CNAS said that is board has established a CEO search committee to identify and recruit a new CEO.

Flournoy, who was undersecretary of defense for policy during the Obama Administration, was considered the favorite to be defense secretary in a Hillary Clinton Administration.

She was also under consideration for the #2 defense post in the Trump Administration, but faced stiff resistance and ultimately opted against taking the job.

Friday, October 20, 2017

Heritage Foundation Narrows Down Search for New President

Earlier in the year, after a major shake-up at the conservative Heritage Foundation that led to the ouster of its president, Jim DeMint, the think tank announced that it would begin a broad search for a new president.  Here is an update from The Washington Post:

The Heritage Foundation has narrowed its search for a new president down to a shortlist of finalists, a group that includes Todd Ricketts, a co-owner of the Chicago Cubs, and Marc Short, a senior Trump White House official, according to three people familiar with the discussions.
In addition to Ricketts and Short, Heritage’s board of trustees also has expressed interest in Lisa B. Nelson, the chief executive of the American Legislative Exchange Council, and David Trulio, a vice president at Lockheed Martin, the people said on the condition of anonymity to discuss private deliberations.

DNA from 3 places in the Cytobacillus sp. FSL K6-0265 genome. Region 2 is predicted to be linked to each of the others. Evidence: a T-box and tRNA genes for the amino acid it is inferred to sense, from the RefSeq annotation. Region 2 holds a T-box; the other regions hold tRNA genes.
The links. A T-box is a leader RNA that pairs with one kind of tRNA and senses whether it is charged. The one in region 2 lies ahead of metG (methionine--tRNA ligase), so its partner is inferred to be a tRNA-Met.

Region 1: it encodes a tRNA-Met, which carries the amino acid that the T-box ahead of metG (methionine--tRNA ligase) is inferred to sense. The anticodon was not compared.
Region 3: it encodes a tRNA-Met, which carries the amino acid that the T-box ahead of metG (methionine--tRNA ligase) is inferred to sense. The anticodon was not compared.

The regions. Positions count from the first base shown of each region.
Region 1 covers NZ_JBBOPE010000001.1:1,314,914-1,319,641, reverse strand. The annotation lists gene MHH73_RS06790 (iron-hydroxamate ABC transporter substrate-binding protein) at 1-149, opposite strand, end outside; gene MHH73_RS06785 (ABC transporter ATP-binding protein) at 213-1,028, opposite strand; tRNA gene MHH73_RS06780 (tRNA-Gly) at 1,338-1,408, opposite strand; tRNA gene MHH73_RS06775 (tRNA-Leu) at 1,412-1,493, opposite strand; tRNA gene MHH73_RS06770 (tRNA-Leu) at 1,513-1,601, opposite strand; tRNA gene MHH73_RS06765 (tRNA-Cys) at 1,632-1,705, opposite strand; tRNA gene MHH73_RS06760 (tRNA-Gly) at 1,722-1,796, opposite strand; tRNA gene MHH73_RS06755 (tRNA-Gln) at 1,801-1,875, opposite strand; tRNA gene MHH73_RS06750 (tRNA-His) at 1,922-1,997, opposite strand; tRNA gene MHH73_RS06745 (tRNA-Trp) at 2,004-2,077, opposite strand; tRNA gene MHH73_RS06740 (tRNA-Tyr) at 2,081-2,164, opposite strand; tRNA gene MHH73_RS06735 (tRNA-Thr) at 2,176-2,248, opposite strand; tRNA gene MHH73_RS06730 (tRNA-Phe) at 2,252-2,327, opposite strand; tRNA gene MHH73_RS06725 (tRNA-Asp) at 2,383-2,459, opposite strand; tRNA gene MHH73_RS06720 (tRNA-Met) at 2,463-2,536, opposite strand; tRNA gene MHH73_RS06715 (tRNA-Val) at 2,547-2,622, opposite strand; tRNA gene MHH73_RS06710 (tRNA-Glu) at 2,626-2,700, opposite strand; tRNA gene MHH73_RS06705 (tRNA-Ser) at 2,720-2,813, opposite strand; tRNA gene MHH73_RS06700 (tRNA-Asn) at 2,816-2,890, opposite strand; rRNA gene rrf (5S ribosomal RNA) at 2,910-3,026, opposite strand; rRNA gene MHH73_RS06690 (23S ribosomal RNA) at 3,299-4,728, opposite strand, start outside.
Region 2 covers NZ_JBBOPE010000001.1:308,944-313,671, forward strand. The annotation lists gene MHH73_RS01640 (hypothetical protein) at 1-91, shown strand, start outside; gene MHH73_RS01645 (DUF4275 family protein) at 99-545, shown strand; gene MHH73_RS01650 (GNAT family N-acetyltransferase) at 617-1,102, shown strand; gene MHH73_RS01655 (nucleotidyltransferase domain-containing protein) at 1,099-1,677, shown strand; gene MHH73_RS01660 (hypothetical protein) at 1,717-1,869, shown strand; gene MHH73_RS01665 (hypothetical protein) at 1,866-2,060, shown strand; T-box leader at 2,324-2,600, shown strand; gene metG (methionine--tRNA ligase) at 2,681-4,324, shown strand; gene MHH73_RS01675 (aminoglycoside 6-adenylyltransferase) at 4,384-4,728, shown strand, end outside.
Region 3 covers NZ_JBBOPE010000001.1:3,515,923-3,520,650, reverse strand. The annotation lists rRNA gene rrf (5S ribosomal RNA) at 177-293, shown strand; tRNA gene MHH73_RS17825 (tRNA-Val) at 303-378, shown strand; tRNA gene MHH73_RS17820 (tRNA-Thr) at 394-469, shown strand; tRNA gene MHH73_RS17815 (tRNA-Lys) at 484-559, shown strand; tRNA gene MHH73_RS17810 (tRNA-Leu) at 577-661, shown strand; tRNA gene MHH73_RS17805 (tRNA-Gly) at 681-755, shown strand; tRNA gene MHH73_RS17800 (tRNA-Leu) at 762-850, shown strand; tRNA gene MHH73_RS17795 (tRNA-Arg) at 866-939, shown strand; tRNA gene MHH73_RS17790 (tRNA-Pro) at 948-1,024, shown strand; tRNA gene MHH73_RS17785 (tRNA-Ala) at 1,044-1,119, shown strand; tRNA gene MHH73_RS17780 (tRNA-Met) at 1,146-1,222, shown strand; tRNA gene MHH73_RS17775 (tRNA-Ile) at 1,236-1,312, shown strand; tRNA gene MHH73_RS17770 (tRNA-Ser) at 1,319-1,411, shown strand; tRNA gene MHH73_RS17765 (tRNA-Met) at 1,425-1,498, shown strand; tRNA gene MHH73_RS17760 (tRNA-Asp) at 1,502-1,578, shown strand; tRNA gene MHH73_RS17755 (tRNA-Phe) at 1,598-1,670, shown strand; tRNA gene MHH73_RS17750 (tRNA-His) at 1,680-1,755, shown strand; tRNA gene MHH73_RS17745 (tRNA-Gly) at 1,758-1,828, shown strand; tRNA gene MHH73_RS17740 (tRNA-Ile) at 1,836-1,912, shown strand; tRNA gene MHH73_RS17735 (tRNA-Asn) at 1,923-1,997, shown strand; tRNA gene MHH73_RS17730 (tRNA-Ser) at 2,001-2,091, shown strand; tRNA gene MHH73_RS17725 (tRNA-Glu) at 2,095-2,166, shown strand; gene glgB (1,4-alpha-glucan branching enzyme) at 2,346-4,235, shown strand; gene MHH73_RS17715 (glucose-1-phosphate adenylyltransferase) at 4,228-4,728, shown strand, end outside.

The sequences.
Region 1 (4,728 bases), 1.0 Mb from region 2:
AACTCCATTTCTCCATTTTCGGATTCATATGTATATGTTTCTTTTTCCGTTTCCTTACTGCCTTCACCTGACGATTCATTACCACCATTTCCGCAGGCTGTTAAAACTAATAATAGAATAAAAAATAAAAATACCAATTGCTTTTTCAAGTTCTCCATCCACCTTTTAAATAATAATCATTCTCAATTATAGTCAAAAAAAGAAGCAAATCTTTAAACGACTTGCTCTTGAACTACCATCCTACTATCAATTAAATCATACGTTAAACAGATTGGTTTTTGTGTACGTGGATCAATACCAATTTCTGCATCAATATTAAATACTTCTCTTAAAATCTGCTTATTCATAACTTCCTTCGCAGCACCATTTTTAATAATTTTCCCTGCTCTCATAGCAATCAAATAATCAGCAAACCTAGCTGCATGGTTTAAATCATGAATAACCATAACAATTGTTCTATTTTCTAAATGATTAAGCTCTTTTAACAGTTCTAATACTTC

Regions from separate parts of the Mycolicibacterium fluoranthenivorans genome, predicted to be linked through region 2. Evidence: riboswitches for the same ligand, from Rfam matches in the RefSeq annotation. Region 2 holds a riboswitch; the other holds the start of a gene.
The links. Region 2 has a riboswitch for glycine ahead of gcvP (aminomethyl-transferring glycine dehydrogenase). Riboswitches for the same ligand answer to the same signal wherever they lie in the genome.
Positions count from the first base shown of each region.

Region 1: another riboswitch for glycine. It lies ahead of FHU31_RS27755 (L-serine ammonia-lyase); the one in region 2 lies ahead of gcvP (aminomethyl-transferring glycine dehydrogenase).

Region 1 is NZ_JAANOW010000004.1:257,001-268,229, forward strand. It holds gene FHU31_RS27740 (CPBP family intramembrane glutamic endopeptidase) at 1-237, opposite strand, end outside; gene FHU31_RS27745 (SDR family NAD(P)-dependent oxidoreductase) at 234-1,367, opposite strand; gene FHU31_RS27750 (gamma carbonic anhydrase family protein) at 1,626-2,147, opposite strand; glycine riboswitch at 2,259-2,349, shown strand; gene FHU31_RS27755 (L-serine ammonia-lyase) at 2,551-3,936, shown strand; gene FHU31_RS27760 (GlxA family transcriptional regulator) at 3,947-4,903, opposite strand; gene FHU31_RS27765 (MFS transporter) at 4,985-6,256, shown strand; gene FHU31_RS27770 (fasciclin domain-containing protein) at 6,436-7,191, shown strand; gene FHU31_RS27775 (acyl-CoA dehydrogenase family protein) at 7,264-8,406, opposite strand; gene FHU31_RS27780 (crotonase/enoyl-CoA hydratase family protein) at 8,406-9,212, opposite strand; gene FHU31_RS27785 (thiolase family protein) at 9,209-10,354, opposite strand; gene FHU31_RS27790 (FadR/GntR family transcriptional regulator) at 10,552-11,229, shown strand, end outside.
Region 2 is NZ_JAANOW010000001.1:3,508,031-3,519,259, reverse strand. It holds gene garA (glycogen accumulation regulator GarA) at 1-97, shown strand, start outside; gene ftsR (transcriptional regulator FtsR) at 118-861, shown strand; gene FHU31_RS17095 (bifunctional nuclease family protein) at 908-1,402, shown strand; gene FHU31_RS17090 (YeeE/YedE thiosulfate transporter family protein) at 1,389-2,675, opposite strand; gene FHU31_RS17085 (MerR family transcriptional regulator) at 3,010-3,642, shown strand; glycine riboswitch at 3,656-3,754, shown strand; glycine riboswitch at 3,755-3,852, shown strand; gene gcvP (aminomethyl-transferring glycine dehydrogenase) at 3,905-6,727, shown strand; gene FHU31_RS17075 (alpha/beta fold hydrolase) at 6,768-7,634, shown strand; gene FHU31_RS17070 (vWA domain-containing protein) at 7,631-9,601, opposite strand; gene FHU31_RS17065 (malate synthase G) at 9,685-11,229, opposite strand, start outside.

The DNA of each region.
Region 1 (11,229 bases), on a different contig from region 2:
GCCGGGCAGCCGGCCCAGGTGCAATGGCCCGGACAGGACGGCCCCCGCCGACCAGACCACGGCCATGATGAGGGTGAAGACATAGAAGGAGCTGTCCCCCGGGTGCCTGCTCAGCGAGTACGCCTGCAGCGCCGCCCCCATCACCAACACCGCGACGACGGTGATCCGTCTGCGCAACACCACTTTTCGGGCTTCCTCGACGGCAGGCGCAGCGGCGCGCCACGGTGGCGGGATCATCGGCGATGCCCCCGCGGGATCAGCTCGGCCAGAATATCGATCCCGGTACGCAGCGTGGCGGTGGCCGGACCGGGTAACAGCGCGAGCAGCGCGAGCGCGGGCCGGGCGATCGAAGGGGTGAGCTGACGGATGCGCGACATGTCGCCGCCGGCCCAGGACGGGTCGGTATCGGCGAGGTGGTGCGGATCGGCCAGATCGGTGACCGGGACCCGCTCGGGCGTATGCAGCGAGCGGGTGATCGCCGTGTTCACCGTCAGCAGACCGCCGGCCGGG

The conservative think tank’s trustees, however, remain torn over their decision. Kay Coles James — a Heritage board member who served as the director of the U.S. Office of Personnel Management under President George W. Bush and is close to Heritage founder Edwin J. Feulner — has been mentioned by several associates as someone who could serve in a temporary capacity if the board cannot settle on a candidate.
Rep. Mark Meadows (R-N.C.), the chairman of the conservative House Freedom Caucus and a Trump ally, was another person considered in earlier talks inside Heritage, although Meadows made clear to several people close to the think tank that he preferred to remain in Congress, a person familiar with the discussions said.